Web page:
Working to enhance political interest and will among policy-makersZambia


In 2010, Zambia was the first country to receive funding from the Pilot Program for Climate Resilience (PPCR), a USD 1.2 billion funding window under the Climate Investment Funds. The programme in Zambia is implemented by the government with the World Bank as lead funding partner, and receives technical support from a variety of agencies. The current phase, which entails USD 36 million of funding, runs from 2013 to 2020, with three main pillars: participatory adaptation (with a strong focus on agricultural resilience and subnational planning), climate resilient infrastructure, and strategic support.

Relationship to CSA

The programme is mentioned here for the latter component: strategic support. Since the outset, the PPCR in Zambia has placed emphasis on “winning over” national policy-makers to the climate change agenda in order to catalyze de facto support to climate-resilient policies. This has included collaboration with parliamentarians to provide knowledge and research on the impacts of climate change on agricultural production, and other sectors in the national economy. So far, the focus has been on the planning and financing ministries, in an effort to relocate policy development on climate from technical agencies to key decision-making departments. The programme also supports the Zambia Civil Society Network in managing a tracking tool, designed to monitor and publicize the government’s de facto climate-related expenditures.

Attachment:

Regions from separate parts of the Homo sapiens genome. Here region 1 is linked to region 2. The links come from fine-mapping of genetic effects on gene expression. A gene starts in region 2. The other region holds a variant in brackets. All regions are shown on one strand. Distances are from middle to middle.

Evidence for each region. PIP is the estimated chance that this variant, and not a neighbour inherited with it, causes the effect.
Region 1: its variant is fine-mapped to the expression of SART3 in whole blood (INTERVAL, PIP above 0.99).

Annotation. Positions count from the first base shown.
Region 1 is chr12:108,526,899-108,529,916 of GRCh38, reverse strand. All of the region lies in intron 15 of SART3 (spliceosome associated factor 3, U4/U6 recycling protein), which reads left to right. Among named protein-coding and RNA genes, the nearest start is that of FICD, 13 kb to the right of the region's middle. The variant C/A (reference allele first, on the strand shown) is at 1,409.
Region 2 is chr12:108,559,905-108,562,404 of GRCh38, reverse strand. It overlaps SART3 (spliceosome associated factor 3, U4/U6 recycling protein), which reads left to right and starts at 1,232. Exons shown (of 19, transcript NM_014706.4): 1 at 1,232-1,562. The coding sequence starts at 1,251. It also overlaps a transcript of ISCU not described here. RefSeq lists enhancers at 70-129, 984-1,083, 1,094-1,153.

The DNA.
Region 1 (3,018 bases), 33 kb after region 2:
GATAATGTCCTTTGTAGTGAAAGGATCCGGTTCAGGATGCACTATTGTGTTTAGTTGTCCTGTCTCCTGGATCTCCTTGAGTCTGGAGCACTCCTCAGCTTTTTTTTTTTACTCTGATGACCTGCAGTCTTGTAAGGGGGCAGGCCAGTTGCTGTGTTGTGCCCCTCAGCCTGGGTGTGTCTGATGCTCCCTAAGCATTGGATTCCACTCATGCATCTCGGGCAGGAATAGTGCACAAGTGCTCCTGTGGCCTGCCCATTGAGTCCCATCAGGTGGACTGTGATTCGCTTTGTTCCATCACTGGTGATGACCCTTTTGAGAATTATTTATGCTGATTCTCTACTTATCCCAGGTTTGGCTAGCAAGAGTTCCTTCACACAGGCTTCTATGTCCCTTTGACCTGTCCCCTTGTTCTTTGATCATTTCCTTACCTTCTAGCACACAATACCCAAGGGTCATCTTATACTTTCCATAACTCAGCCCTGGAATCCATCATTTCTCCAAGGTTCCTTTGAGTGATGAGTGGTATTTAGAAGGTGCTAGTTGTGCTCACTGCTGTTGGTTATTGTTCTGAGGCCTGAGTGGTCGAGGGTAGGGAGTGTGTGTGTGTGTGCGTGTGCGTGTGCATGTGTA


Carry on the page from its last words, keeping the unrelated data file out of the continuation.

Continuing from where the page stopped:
Impact and lessons learned

The programme has played a key role in ensuring that climate resilience is now mainstreamed into Zambia’s major development plans and sector policies - most notably in agriculture, livestock and energy. In particular, the National Agriculture Investment Plan identifies a range of strategies, including Conservation Agriculture and CSA. Additionally, non-donor government expenditure on climate resilience doubled from 2014 to 2015, although it remains at only USD 1.5 million. Certain trade-offs remain evident: while climate concerns appear to have grown among policy makers large-scale energy and infrastructure issues still receive the most attention. Moreover, the strong focus on national policy-makers has meant that the engagement of decision-makers at sub-national levels has been cursory so far, constraining progress on the ground.


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CCAFS Climate-Smart Agriculture 101

The basics

Climate-smart agriculture (CSA) is an integrative approach to address these interlinked challenges of food security and climate change, that explicitly aims for three objectives:

A. Sustainably increasing agricultural productivity, to support equitable increases in farm incomes, food security and development;

B. Adapting and building resilience of agricultural and food security systems to climate change at multiple levels; and

C. Reducing greenhouse gas emissions from agriculture (including crops, livestock and fisheries).

Entry points